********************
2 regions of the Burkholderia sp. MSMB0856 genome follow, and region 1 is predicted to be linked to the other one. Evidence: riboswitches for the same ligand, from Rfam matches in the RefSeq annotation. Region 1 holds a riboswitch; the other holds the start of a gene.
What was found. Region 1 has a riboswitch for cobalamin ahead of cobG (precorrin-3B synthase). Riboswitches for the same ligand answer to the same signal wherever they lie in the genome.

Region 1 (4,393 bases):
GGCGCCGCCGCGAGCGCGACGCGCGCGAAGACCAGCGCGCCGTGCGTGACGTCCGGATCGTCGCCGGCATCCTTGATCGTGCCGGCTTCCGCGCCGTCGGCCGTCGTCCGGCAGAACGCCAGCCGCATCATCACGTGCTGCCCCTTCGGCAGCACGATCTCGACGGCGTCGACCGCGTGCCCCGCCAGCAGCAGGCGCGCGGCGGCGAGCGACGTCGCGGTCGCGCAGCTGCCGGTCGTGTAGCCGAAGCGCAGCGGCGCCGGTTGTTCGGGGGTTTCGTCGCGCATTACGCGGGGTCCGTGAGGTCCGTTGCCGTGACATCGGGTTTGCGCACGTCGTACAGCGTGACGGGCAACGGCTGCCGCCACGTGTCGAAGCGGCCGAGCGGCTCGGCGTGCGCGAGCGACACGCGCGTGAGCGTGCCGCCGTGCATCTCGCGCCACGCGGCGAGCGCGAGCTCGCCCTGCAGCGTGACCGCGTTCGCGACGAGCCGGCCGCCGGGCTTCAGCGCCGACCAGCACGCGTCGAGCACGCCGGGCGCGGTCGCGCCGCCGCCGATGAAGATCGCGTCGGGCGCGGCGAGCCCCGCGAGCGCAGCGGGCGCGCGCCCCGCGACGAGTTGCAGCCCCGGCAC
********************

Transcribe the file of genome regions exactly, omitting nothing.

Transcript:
2 regions of the Burkholderia sp. MSMB0856 genome follow, and region 1 is predicted to be linked to the other one. Evidence: riboswitches for the same ligand, from Rfam matches in the RefSeq annotation. Region 1 holds a riboswitch; the other holds the start of a gene.
What was found. Region 1 has a riboswitch for cobalamin ahead of cobG (precorrin-3B synthase). Riboswitches for the same ligand answer to the same signal wherever they lie in the genome.

Region 1 (4,393 bases):
GGCGCCGCCGCGAGCGCGACGCGCGCGAAGACCAGCGCGCCGTGCGTGACGTCCGGATCGTCGCCGGCATCCTTGATCGTGCCGGCTTCCGCGCCGTCGGCCGTCGTCCGGCAGAACGCCAGCCGCATCATCACGTGCTGCCCCTTCGGCAGCACGATCTCGACGGCGTCGACCGCGTGCCCCGCCAGCAGCAGGCGCGCGGCGGCGAGCGACGTCGCGGTCGCGCAGCTGCCGGTCGTGTAGCCGAAGCGCAGCGGCGCCGGTTGTTCGGGGGTTTCGTCGCGCATTACGCGGGGTCCGTGAGGTCCGTTGCCGTGACATCGGGTTTGCGCACGTCGTACAGCGTGACGGGCAACGGCTGCCGCCACGTGTCGAAGCGGCCGAGCGGCTCGGCGTGCGCGAGCGACACGCGCGTGAGCGTGCCGCCGTGCATCTCGCGCCACGCGGCGAGCGCGAGCTCGCCCTGCAGCGTGACCGCGTTCGCGACGAGCCGGCCGCCGGGCTTCAGCGCCGACCAGCACGCGTCGAGCACGCCGGGCGCGGTCGCGCCGCCGCCGATGAAGATCGCGTCGGGCGCGGCGAGCCCCGCGAGCGCAGCGGGCGCGCGCCCCGCGACGAGTTGCAGCCCCGGCAC